Irritable bowel syndrome is a disorder of young people. One half of patients experience symptom onset when younger than 35 years, and 40% of patients are aged 35-50 years when symptoms begin. Irritable bowel syndrome is recognized in children. Symptoms consistent with irritable bowel syndrome are reported in 16% of students aged 11-17 years. Irritable bowel syndrome is not described in preschool-aged and younger children because the diagnosis depends on the child's ability to report detailed symptoms.

 

Presentation

History

Irritable bowel syndrome (IBS) has a broad range of symptoms; the most common are abdominal pain and altered bowel movements. Although symptoms may vary among patients, a pattern usually develops for each patient. The presence of characteristic symptoms in an otherwise healthy individual is sufficient to make a diagnosis of irritable bowel syndrome in most individuals.

  • The characteristics of abdominal pain vary between patients and even within an individual patient.

    • The pain can be dull, achy, colicky, or sharp.

    • Pain can occur anywhere in the abdomen but is commonly located in the hypogastric or periumbilical regions.

    • The pain has no specific pattern but may be aggravated by stress and food and partially relieved after defecation.

  • Altered bowel habits include constipation, diarrhea, or alternating constipation with diarrhea.

    • Stools are usually of small volume and pasty. Constipation is associated with small, hard, pelletlike stools. Diarrhea characteristically occurs during waking hours and often is precipitated by meals.

    • Mucus can be a component of the stool in as many as 50% of patients with irritable bowel syndrome.

    • In some patients, defecation is associated with a sense of incomplete evacuation that can lead to repeated trips to the bathroom and prolonged straining.

  • Symptoms of abdominal distension (ie, bloating, increased belching, flatulence) are frequently reported by patients with irritable bowel syndrome. They are less common in children than adults.

  • Other GI symptoms (ie, heartburn, dyspepsia, nausea, vomiting) are reported in 25-50% of adult patients with irritable bowel syndrome. Dyspeptic symptoms are present in as many as 30% of pediatric patients with irritable bowel syndrome.

  • Extraintestinal symptoms are also reported. Patients with irritable bowel syndrome frequently report dysmenorrhea, urinary frequency, incomplete bladder emptying, back pain, and headache. These complaints are common in adults but rare in children.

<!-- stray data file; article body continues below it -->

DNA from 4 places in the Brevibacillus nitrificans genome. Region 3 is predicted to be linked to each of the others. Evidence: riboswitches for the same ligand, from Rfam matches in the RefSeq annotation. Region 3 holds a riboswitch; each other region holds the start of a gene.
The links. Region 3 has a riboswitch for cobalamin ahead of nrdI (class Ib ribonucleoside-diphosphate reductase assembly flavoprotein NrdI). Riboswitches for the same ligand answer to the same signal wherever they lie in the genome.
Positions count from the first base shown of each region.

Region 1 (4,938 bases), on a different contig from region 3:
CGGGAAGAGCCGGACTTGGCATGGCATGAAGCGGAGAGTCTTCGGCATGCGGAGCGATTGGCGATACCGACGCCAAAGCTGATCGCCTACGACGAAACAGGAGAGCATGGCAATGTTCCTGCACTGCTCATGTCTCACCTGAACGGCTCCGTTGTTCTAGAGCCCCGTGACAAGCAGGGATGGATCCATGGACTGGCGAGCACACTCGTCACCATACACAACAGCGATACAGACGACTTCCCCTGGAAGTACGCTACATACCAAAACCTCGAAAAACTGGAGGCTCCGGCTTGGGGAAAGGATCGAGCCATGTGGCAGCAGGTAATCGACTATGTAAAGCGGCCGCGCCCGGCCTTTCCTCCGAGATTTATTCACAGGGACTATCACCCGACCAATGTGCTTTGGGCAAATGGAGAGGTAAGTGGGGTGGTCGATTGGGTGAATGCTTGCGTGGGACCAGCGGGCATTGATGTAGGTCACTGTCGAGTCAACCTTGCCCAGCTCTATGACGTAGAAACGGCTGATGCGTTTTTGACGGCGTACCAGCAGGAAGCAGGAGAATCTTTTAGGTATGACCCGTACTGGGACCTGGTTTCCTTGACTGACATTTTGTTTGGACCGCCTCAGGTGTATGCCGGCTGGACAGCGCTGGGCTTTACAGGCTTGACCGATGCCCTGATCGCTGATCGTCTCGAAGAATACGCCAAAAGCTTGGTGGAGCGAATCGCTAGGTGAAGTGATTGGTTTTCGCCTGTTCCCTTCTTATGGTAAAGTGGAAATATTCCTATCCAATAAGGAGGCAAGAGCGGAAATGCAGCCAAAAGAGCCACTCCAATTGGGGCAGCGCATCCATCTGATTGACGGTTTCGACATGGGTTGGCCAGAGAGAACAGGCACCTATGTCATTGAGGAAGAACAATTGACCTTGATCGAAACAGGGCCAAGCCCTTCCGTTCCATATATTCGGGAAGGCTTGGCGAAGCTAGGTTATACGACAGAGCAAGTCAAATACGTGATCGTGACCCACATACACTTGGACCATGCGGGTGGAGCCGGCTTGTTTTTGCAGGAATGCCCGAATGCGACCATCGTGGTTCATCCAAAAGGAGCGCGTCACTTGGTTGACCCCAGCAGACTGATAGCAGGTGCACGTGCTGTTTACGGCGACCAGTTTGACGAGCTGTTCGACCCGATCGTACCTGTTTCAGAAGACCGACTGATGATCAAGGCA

• Patients may relate a history of inciting events.

    • Exacerbation of irritable bowel syndrome symptoms is sometimes reported to follow stressful experiences, ingestion of specific foods, or consumption of alcohol or caffeine.

    • Menses may exacerbate irritable bowel syndrome symptoms in women.

    • In children, symptom precipitants include school-related problems, overeating, or eating problems.

  • The following clinical features should alert the physician to the possibility of a disorder other than irritable bowel syndrome:

    • Frequent awakening by symptoms

    • Steady progressive course

    • Fever

    • Weight loss

    • Arthritis

    • Rectal bleeding

    • Persistent vomiting

  • The diagnosis of irritable bowel syndrome requires the identification of the symptoms characteristic of irritable bowel syndrome and the exclusion of other medical conditions with similar clinical presentations. Symptom-based criteria have been established for the diagnosis of irritable bowel syndrome, which includes the Manning or, more recently, the Rome criteria. The pediatric working team adopted the Rome criteria in the adult population because these criteria seemed to apply equally well to children. The Rome criteria were initially published in 1999 (Rome II) and revised in 2006 (Rome III). Diagnostic Rome III criteria for childhood irritable bowel syndrome:[16] Must include all of the following criteria, fulfilled at least once per week for at least 2 months prior to diagnosis:

    • Abdominal discomfort or pain associated with 2 or more of the following at least 25% of the time:

      1. Improved with defecation

      2. Onset associated with a change in frequency of stool

      3. Onset associated with a change in form (appearance) of stool

    • No evidence of an inflammatory, anatomic, metabolic, or neoplastic process that explains the subject’s symptoms

Physical

See the list below:

  • Physical examination findings generally are unremarkable. The patient may appear tense and anxious with sweaty palms. Abdominal tenderness may be present. Tender and palpable sigmoid is found in some patients.

  • Findings against the diagnosis of irritable bowel syndrome include the following:

    • Abdominal rigidity

    • Rebound tenderness

    • Lymphadenopathy

    • Hepatosplenomegaly

    • Positive fecal bleeding test result

Causes

See the list below:

  • Irritable bowel syndrome has no identifiable cause (see Pathophysiology).

 

DDx

 

Workup

Laboratory Studies

See the list below:

  • No specific laboratory markers are noted for irritable bowel syndrome (IBS). Patients who have characteristic symptoms and meet the Rome criteria for irritable bowel syndrome (see History) do not require a thorough diagnostic evaluation. A more aggressive approach is recommended for individuals with atypical symptoms, those with a rapidly progressive course, or when the index of suspicion for an organic disease is high.

  • In classic cases, a limited screen for organic disease is reassuring and should consist of the following:

    • CBC count

    • Erythrocyte sedimentation rate

    • Stool studies for ova and parasites

    • Stool cultures and stool Clostridium difficile toxin assay, if clinically indicated